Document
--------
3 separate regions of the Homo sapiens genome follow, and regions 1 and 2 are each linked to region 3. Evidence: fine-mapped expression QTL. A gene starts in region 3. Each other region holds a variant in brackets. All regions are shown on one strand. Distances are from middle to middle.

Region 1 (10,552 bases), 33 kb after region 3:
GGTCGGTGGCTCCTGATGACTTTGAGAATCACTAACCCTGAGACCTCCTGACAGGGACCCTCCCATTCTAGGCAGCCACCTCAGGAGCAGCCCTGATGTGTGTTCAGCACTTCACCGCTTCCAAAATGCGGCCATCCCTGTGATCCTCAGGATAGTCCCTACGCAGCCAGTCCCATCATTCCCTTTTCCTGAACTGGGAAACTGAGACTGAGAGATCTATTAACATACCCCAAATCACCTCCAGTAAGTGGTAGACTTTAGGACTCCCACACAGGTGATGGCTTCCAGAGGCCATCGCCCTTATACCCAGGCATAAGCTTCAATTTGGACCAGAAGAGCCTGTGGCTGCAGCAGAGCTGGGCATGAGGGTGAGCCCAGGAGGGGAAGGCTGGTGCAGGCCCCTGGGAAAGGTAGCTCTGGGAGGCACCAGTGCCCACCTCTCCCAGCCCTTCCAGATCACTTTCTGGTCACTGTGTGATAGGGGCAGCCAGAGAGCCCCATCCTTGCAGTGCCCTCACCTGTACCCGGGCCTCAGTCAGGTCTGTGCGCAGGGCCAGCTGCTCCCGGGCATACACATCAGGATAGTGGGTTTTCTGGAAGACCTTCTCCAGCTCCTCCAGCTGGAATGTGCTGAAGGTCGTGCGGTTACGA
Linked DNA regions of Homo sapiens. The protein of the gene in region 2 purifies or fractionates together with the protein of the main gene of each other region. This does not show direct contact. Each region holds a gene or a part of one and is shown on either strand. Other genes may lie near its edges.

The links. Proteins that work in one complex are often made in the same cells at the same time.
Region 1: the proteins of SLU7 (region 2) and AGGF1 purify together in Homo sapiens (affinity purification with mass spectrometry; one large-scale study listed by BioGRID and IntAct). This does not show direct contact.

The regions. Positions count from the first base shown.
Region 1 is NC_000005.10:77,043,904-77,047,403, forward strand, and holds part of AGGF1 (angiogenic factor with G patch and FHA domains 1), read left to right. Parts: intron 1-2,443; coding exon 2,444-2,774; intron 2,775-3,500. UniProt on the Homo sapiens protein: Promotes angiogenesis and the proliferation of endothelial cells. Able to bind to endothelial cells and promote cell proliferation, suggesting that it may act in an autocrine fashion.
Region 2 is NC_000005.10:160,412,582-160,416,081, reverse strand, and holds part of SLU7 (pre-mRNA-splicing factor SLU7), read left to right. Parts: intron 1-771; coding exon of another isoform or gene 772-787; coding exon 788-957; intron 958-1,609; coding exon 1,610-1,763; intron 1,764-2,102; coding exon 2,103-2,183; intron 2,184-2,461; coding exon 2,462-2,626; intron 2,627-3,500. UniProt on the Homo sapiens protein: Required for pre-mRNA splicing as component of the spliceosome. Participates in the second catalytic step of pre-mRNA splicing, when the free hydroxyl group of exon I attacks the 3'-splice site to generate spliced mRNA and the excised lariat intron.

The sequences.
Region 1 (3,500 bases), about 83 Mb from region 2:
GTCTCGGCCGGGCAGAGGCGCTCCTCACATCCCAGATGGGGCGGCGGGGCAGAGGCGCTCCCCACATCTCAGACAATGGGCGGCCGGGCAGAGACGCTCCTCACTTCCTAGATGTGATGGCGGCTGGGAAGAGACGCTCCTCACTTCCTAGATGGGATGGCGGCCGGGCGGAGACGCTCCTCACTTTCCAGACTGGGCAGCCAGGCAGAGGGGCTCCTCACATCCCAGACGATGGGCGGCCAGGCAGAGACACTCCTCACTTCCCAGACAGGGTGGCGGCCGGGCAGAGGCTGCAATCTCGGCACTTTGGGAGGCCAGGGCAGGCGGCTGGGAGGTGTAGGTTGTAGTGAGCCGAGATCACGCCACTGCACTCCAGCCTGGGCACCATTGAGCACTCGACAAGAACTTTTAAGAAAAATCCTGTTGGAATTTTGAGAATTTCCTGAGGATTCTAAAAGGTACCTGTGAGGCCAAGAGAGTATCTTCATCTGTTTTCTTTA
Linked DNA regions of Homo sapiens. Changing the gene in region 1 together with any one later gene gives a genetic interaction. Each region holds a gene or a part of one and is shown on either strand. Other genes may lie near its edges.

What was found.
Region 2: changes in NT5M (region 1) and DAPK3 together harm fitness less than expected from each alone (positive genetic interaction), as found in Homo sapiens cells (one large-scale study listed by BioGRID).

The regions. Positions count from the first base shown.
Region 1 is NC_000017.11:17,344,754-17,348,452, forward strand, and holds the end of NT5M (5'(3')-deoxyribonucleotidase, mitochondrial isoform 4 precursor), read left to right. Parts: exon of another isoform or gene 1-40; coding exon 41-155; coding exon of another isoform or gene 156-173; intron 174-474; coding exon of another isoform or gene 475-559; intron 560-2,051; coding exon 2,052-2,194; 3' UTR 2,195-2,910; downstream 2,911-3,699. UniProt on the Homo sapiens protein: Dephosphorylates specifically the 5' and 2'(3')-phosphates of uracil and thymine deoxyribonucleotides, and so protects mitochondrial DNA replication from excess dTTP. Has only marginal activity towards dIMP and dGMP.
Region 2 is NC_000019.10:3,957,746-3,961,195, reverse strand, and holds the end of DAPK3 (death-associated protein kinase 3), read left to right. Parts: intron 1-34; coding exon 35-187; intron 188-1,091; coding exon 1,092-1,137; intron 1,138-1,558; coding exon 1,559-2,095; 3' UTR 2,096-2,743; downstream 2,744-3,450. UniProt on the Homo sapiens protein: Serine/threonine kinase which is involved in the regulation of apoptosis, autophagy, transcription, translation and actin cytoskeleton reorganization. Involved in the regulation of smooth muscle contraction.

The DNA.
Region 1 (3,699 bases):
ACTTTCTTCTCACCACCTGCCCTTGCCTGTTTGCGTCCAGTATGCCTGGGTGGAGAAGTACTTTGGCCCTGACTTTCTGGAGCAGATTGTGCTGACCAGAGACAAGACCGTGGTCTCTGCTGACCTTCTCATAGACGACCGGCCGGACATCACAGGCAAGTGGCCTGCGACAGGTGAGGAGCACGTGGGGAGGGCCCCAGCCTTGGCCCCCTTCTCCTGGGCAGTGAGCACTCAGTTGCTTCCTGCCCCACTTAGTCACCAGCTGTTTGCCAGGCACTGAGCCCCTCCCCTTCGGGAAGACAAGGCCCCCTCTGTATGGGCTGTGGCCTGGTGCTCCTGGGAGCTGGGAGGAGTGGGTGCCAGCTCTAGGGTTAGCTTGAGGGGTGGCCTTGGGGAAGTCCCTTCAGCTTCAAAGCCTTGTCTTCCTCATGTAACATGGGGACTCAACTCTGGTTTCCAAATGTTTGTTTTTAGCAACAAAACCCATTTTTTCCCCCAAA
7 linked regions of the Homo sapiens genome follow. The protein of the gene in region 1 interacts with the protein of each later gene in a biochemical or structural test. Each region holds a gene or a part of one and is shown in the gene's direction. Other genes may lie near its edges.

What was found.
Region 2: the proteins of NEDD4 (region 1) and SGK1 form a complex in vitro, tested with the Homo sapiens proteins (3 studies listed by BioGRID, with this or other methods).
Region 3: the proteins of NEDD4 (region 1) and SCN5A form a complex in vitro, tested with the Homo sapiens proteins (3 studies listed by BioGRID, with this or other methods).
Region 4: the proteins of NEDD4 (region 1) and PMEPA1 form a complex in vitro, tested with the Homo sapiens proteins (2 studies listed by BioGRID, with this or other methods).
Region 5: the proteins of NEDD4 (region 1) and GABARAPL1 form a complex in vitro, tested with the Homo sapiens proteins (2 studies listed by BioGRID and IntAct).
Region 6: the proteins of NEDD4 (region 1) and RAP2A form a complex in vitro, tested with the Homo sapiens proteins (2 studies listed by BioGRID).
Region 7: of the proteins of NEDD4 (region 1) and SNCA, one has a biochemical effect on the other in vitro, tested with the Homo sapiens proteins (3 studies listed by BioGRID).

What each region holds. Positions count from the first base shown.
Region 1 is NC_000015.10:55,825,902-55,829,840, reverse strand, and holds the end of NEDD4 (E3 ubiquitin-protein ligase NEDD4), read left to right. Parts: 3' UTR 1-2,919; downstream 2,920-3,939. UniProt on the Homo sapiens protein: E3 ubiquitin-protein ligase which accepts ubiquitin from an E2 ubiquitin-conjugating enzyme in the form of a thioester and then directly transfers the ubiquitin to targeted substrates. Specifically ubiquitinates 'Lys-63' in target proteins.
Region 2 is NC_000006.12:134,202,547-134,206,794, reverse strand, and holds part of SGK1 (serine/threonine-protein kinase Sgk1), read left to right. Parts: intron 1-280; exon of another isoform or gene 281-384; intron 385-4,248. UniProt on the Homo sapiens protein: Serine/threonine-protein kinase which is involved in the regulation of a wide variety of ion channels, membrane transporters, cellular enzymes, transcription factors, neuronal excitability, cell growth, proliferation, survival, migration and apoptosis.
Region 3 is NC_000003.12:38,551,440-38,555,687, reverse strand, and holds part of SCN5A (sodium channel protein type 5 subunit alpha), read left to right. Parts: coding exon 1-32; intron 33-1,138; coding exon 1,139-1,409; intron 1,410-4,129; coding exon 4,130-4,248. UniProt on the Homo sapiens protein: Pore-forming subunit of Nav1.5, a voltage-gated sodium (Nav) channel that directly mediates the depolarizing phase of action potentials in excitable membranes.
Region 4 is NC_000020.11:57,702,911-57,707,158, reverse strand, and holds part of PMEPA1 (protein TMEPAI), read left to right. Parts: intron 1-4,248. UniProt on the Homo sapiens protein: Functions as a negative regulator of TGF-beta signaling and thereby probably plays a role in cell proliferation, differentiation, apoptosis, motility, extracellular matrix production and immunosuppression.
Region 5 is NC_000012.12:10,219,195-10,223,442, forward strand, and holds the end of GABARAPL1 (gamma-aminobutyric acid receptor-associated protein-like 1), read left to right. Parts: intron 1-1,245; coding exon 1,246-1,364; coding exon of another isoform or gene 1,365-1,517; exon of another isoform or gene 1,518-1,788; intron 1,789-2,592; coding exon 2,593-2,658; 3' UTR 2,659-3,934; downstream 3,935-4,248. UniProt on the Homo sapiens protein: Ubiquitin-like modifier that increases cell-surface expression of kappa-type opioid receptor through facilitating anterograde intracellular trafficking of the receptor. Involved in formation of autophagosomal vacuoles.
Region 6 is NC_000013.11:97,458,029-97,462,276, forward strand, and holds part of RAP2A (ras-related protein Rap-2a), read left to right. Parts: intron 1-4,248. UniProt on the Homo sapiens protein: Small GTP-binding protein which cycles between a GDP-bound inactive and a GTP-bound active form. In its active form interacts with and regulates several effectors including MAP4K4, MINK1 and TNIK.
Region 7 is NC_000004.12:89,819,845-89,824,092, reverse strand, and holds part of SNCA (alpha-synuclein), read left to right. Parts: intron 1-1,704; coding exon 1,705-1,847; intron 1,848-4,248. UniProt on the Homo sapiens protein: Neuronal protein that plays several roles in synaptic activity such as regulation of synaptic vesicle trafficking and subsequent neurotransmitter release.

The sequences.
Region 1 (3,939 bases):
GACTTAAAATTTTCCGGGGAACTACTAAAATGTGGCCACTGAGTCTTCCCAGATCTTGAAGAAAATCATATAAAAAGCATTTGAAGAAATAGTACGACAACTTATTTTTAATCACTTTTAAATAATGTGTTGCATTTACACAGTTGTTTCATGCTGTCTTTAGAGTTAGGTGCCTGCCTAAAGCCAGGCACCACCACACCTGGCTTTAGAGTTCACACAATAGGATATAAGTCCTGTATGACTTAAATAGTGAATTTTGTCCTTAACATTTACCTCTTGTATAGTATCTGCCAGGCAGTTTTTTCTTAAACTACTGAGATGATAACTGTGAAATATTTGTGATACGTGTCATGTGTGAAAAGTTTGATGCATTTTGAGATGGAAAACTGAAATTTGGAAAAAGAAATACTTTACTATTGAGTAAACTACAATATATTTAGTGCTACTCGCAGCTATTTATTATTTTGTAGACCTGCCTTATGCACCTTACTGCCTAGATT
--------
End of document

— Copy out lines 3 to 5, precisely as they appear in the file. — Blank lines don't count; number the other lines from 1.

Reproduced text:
GGTCGGTGGCTCCTGATGACTTTGAGAATCACTAACCCTGAGACCTCCTGACAGGGACCCTCCCATTCTAGGCAGCCACCTCAGGAGCAGCCCTGATGTGTGTTCAGCACTTCACCGCTTCCAAAATGCGGCCATCCCTGTGATCCTCAGGATAGTCCCTACGCAGCCAGTCCCATCATTCCCTTTTCCTGAACTGGGAAACTGAGACTGAGAGATCTATTAACATACCCCAAATCACCTCCAGTAAGTGGTAGACTTTAGGACTCCCACACAGGTGATGGCTTCCAGAGGCCATCGCCCTTATACCCAGGCATAAGCTTCAATTTGGACCAGAAGAGCCTGTGGCTGCAGCAGAGCTGGGCATGAGGGTGAGCCCAGGAGGGGAAGGCTGGTGCAGGCCCCTGGGAAAGGTAGCTCTGGGAGGCACCAGTGCCCACCTCTCCCAGCCCTTCCAGATCACTTTCTGGTCACTGTGTGATAGGGGCAGCCAGAGAGCCCCATCCTTGCAGTGCCCTCACCTGTACCCGGGCCTCAGTCAGGTCTGTGCGCAGGGCCAGCTGCTCCCGGGCATACACATCAGGATAGTGGGTTTTCTGGAAGACCTTCTCCAGCTCCTCCAGCTGGAATGTGCTGAAGGTCGTGCGGTTACGA
Linked DNA regions of Homo sapiens. The protein of the gene in region 2 purifies or fractionates together with the protein of the main gene of each other region. This does not show direct contact. Each region holds a gene or a part of one and is shown on either strand. Other genes may lie near its edges.

The links. Proteins that work in one complex are often made in the same cells at the same time.